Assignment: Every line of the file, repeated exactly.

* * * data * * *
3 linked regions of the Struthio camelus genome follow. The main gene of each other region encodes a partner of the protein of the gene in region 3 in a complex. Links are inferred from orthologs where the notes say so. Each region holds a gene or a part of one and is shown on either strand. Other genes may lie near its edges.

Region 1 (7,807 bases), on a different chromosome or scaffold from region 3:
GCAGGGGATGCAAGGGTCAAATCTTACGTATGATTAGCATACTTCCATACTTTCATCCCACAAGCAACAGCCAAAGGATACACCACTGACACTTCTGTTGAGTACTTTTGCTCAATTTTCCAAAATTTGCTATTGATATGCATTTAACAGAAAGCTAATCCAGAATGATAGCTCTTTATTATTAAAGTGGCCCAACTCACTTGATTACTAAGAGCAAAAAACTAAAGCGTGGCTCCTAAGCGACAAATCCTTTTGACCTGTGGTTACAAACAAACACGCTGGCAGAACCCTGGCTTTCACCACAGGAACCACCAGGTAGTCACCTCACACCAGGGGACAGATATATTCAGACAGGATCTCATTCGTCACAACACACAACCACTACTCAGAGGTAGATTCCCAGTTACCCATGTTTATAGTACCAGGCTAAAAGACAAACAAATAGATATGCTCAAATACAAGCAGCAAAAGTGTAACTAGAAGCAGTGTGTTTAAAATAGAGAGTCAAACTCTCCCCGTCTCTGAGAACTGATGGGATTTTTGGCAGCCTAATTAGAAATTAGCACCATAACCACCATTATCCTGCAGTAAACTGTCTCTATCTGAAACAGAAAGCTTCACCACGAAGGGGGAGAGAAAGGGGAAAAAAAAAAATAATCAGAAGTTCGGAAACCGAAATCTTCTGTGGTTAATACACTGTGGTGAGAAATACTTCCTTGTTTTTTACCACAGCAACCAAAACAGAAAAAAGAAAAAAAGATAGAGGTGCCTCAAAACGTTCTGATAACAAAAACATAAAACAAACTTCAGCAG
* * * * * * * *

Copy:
3 linked regions of the Struthio camelus genome follow. The main gene of each other region encodes a partner of the protein of the gene in region 3 in a complex. Links are inferred from orthologs where the notes say so. Each region holds a gene or a part of one and is shown on either strand. Other genes may lie near its edges.

Region 1 (7,807 bases), on a different chromosome or scaffold from region 3:
GCAGGGGATGCAAGGGTCAAATCTTACGTATGATTAGCATACTTCCATACTTTCATCCCACAAGCAACAGCCAAAGGATACACCACTGACACTTCTGTTGAGTACTTTTGCTCAATTTTCCAAAATTTGCTATTGATATGCATTTAACAGAAAGCTAATCCAGAATGATAGCTCTTTATTATTAAAGTGGCCCAACTCACTTGATTACTAAGAGCAAAAAACTAAAGCGTGGCTCCTAAGCGACAAATCCTTTTGACCTGTGGTTACAAACAAACACGCTGGCAGAACCCTGGCTTTCACCACAGGAACCACCAGGTAGTCACCTCACACCAGGGGACAGATATATTCAGACAGGATCTCATTCGTCACAACACACAACCACTACTCAGAGGTAGATTCCCAGTTACCCATGTTTATAGTACCAGGCTAAAAGACAAACAAATAGATATGCTCAAATACAAGCAGCAAAAGTGTAACTAGAAGCAGTGTGTTTAAAATAGAGAGTCAAACTCTCCCCGTCTCTGAGAACTGATGGGATTTTTGGCAGCCTAATTAGAAATTAGCACCATAACCACCATTATCCTGCAGTAAACTGTCTCTATCTGAAACAGAAAGCTTCACCACGAAGGGGGAGAGAAAGGGGAAAAAAAAAAATAATCAGAAGTTCGGAAACCGAAATCTTCTGTGGTTAATACACTGTGGTGAGAAATACTTCCTTGTTTTTTACCACAGCAACCAAAACAGAAAAAAGAAAAAAAGATAGAGGTGCCTCAAAACGTTCTGATAACAAAAACATAAAACAAACTTCAGCAG